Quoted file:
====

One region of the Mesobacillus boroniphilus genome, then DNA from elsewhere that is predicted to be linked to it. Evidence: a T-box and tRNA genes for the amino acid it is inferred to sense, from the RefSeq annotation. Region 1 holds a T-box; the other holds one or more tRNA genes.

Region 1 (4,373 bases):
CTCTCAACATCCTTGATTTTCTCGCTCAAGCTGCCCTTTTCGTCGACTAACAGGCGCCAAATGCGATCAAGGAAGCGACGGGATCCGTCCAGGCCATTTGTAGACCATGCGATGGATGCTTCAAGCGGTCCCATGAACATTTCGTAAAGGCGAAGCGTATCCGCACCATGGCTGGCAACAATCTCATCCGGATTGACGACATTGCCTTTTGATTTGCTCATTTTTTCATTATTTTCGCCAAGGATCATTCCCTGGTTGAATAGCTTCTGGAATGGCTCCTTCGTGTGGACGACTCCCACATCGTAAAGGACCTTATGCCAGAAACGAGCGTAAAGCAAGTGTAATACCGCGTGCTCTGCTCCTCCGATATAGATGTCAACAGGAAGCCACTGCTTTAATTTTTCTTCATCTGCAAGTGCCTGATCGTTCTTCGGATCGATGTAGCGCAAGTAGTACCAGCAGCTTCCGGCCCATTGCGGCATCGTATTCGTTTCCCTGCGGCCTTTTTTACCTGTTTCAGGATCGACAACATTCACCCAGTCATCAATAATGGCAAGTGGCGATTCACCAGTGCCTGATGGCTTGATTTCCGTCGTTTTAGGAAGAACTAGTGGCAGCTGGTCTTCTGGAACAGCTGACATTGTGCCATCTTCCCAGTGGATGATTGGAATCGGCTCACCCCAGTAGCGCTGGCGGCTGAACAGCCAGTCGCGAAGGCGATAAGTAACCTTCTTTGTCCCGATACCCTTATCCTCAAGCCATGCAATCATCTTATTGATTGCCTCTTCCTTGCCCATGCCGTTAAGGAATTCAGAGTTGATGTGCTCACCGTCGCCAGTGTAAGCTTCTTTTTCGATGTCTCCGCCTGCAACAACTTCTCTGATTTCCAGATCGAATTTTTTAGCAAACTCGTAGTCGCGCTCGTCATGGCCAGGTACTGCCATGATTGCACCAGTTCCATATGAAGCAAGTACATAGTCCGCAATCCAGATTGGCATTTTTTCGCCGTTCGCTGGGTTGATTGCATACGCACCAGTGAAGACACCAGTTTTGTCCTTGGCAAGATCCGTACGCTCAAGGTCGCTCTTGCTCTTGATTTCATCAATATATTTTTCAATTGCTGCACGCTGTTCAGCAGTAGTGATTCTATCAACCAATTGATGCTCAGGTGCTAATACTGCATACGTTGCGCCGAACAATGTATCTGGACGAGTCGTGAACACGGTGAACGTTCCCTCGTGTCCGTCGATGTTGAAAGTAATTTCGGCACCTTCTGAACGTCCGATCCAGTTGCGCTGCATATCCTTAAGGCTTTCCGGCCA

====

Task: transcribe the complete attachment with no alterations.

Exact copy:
One region of the Mesobacillus boroniphilus genome, then DNA from elsewhere that is predicted to be linked to it. Evidence: a T-box and tRNA genes for the amino acid it is inferred to sense, from the RefSeq annotation. Region 1 holds a T-box; the other holds one or more tRNA genes.

Region 1 (4,373 bases):
CTCTCAACATCCTTGATTTTCTCGCTCAAGCTGCCCTTTTCGTCGACTAACAGGCGCCAAATGCGATCAAGGAAGCGACGGGATCCGTCCAGGCCATTTGTAGACCATGCGATGGATGCTTCAAGCGGTCCCATGAACATTTCGTAAAGGCGAAGCGTATCCGCACCATGGCTGGCAACAATCTCATCCGGATTGACGACATTGCCTTTTGATTTGCTCATTTTTTCATTATTTTCGCCAAGGATCATTCCCTGGTTGAATAGCTTCTGGAATGGCTCCTTCGTGTGGACGACTCCCACATCGTAAAGGACCTTATGCCAGAAACGAGCGTAAAGCAAGTGTAATACCGCGTGCTCTGCTCCTCCGATATAGATGTCAACAGGAAGCCACTGCTTTAATTTTTCTTCATCTGCAAGTGCCTGATCGTTCTTCGGATCGATGTAGCGCAAGTAGTACCAGCAGCTTCCGGCCCATTGCGGCATCGTATTCGTTTCCCTGCGGCCTTTTTTACCTGTTTCAGGATCGACAACATTCACCCAGTCATCAATAATGGCAAGTGGCGATTCACCAGTGCCTGATGGCTTGATTTCCGTCGTTTTAGGAAGAACTAGTGGCAGCTGGTCTTCTGGAACAGCTGACATTGTGCCATCTTCCCAGTGGATGATTGGAATCGGCTCACCCCAGTAGCGCTGGCGGCTGAACAGCCAGTCGCGAAGGCGATAAGTAACCTTCTTTGTCCCGATACCCTTATCCTCAAGCCATGCAATCATCTTATTGATTGCCTCTTCCTTGCCCATGCCGTTAAGGAATTCAGAGTTGATGTGCTCACCGTCGCCAGTGTAAGCTTCTTTTTCGATGTCTCCGCCTGCAACAACTTCTCTGATTTCCAGATCGAATTTTTTAGCAAACTCGTAGTCGCGCTCGTCATGGCCAGGTACTGCCATGATTGCACCAGTTCCATATGAAGCAAGTACATAGTCCGCAATCCAGATTGGCATTTTTTCGCCGTTCGCTGGGTTGATTGCATACGCACCAGTGAAGACACCAGTTTTGTCCTTGGCAAGATCCGTACGCTCAAGGTCGCTCTTGCTCTTGATTTCATCAATATATTTTTCAATTGCTGCACGCTGTTCAGCAGTAGTGATTCTATCAACCAATTGATGCTCAGGTGCTAATACTGCATACGTTGCGCCGAACAATGTATCTGGACGAGTCGTGAACACGGTGAACGTTCCCTCGTGTCCGTCGATGTTGAAAGTAATTTCGGCACCTTCTGAACGTCCGATCCAGTTGCGCTGCATATCCTTAAGGCTTTCCGGCCA